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YU News

Azrieli Teacher Fellowships Serve as a Pipeline for Jewish Education Across North America

Jan 16, 2009 -- Two new teaching fellowships offered by the Institute for University-School Partnership at Azrieli Graduate School of Jewish Education and Administration aim to increase the number of qualified Jewish educators, particularly outside the New York tri-state area, by enabling recent graduates to combine their studies with placements in schools.

“Our fellowships serve as a portal for more of our dynamic and dedicated youth to serve the Jewish community while providing the training and professional and personal mentoring required to become the most qualified educators we need,” Dr. Scott J. Goldberg, director of the Institute, said.

Participants in the Teacher Training Fellowship are placed at a day school for two years while studying for a master’s degree at Azrieli over three consecutive summers. The fellowship provides them with an onsite mentor, a professional development stipend and Yeshiva University-sponsored educational conferences.

When English major and honors student Adina Kastner graduated from Stern College for Women last May, she jumped at the opportunity to become a high school teacher through the Teacher Training Fellowship.

“I work with professionals who care about me and what I do,” said Kastner, who teaches Jewish history at Ida Crown Hebrew Academy in Chicago.

“They see my role in the school and in the community as important and they treat it as such,” said the Stern grad, who excelled in the college’s honors program. “I learn from these educators’ example and implement their innovative techniques in my own classroom.”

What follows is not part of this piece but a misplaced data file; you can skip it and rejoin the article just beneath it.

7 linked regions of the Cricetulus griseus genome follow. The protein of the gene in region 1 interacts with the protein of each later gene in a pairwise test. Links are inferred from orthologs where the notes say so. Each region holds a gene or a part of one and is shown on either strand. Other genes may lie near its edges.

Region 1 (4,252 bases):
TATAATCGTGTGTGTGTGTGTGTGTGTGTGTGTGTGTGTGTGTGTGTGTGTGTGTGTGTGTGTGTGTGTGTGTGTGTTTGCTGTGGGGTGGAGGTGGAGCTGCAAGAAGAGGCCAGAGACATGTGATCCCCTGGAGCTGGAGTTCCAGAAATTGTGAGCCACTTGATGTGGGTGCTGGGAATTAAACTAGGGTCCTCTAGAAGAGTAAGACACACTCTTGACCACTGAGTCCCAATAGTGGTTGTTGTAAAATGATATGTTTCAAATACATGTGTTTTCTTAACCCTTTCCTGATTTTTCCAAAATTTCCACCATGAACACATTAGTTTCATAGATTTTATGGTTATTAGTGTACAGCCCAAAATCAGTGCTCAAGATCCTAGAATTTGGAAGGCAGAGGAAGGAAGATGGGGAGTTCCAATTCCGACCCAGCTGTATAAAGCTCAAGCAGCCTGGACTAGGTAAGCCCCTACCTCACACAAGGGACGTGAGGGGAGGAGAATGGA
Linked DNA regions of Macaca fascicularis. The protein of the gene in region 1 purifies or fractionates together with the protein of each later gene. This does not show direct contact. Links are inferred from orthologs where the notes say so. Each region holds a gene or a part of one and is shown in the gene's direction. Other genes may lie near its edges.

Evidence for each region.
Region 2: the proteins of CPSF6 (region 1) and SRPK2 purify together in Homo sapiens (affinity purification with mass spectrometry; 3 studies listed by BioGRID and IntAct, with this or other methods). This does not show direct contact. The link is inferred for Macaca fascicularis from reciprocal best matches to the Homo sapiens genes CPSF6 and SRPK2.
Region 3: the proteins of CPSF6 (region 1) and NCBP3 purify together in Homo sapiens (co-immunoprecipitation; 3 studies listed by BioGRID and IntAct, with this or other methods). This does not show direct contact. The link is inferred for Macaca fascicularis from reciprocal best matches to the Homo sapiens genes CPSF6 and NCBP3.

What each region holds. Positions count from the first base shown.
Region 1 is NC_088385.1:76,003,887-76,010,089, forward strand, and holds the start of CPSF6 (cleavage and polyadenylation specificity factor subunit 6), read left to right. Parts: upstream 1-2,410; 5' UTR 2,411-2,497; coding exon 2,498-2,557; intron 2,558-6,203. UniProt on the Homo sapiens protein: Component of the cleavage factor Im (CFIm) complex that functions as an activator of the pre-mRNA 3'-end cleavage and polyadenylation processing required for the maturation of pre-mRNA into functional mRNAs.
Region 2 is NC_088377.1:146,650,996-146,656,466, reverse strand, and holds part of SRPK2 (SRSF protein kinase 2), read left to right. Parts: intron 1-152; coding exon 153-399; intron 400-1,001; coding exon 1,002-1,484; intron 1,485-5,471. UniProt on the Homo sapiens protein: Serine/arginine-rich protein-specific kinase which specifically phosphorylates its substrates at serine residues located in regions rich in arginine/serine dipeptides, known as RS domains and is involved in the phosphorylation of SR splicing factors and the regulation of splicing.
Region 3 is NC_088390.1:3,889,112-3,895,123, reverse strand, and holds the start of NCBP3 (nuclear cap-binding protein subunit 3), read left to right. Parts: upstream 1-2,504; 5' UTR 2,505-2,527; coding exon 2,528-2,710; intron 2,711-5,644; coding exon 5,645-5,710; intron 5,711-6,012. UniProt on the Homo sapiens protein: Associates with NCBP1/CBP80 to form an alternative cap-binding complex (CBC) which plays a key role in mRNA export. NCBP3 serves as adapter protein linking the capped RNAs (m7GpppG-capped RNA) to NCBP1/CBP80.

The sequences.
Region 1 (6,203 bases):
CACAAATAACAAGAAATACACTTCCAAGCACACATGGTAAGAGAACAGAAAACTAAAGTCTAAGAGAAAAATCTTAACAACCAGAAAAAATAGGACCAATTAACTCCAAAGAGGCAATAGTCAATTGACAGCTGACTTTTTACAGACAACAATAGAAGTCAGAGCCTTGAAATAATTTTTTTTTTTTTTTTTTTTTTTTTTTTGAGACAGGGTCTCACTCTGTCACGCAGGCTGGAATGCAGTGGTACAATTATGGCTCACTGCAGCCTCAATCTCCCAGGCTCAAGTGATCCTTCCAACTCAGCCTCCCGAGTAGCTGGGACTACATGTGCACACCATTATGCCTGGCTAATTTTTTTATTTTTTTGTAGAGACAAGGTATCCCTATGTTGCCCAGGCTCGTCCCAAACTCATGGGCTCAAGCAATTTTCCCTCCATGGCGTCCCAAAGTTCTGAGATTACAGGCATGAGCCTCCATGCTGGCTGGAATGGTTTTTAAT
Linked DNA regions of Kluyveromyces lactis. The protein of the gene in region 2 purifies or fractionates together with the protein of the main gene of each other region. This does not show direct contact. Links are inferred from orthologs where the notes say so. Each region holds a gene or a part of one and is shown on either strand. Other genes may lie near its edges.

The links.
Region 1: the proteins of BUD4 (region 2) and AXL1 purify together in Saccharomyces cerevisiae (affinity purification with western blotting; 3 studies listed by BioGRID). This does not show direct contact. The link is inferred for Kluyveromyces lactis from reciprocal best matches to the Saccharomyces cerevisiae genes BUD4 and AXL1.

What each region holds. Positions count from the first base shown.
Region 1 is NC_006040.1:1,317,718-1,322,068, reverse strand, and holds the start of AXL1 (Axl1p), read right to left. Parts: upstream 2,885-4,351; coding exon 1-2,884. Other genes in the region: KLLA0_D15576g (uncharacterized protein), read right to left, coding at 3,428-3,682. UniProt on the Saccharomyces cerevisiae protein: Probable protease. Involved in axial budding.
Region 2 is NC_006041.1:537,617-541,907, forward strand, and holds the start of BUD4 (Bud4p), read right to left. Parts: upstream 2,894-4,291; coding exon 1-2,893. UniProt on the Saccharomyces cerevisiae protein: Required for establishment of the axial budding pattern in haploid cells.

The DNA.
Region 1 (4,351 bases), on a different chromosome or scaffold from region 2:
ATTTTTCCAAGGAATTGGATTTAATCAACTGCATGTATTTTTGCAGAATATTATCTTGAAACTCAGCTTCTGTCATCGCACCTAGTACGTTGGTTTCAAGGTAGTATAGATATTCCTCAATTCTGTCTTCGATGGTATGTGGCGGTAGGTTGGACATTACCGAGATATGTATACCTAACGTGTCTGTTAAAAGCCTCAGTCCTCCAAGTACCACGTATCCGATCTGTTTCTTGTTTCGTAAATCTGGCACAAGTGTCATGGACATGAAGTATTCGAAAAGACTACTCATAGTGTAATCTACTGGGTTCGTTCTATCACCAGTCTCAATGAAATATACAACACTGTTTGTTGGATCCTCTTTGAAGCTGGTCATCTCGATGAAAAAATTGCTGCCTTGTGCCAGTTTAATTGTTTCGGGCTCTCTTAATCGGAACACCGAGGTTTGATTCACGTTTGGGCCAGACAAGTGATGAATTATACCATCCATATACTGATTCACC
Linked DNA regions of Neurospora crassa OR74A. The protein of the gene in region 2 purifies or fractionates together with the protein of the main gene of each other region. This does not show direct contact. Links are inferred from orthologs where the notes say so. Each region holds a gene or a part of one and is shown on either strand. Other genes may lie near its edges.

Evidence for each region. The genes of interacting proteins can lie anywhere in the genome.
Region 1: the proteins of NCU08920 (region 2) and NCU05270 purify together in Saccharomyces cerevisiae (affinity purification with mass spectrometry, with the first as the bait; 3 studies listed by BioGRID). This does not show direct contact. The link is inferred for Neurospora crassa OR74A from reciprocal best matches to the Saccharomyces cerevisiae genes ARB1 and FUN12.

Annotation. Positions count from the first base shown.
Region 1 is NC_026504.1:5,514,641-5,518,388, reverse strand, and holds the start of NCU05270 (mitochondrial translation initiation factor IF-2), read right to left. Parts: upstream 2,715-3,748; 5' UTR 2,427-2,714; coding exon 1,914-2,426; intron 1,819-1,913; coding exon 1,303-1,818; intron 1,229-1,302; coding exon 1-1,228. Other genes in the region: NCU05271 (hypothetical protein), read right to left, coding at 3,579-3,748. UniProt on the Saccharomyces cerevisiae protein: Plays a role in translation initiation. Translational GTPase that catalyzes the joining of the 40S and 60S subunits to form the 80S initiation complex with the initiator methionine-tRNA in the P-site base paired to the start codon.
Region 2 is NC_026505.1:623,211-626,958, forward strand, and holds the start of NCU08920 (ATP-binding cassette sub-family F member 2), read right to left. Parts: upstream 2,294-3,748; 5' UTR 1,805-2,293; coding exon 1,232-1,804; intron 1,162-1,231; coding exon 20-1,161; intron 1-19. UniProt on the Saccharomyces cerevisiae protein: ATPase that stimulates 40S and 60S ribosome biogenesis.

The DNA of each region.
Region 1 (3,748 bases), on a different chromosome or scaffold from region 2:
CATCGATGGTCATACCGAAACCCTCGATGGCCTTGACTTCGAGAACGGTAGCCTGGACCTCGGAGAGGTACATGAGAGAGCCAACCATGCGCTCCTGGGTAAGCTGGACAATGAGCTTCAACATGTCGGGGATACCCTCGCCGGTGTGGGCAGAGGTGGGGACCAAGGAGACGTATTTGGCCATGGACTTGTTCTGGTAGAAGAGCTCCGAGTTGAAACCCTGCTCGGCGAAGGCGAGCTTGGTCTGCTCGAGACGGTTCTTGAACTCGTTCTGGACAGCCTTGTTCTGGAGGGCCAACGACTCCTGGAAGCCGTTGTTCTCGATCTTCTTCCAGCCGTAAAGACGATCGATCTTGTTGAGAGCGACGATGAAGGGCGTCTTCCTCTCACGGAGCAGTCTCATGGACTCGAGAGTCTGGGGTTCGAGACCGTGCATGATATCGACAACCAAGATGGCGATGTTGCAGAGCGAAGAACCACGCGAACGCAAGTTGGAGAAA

Joey Small, a project coordinator at the Institute, called the fellowship “a pipeline for future Jewish educators, and a support system for new teachers during their first years teaching.”

Small founded the Give-Back Fellowship, which enables recent graduates to return to their old Jewish day schools to teach. He modeled it after his own experience after college, when he returned to teach at YULA (Yeshiva University High Schools of Los Angeles), his alma mater. His positive experience made him want to offer similar opportunities to college graduates nationwide in a more formalized way.

Sam Ross, a 2008 Yeshiva College graduate, is now following in Small’s footsteps as he returns to YULA as a Give-Back Fellow to work as the student activities coordinator for a year before starting medical school.

“I felt I could give more to a school that I already had a relationship with,” Ross said. “Also, I wanted to give back to an institution that gave so much to me as a student.”

While Ross aspires to become a doctor, he plans to stay involved in informal Jewish education. “I hope this year will give me a better idea of how I will fit that into my life,” he said.

The Give-Back Fellowship includes a summer training program at the institute, a designated mentor on site, a professional development stipend and professional development conferences run by YU.

Perhaps the ultimate reward for the fellows is seeing their students learn. Ephraim Iliagouev, an accounting graduate from Sy Syms School of Business who teaches fifth and sixth grade Chumash (Bible) and Navi (prophets) at Margolin Hebrew Academy in Memphis, Tennessee, summed it up: “When you hear a student talk during recess or lunch about the subjects you taught, you know that it reached the essence of their soul.”

Both the Teacher Training Fellowship and the Give-Back Fellowship are open to students from all colleges. Click here for more information or to apply.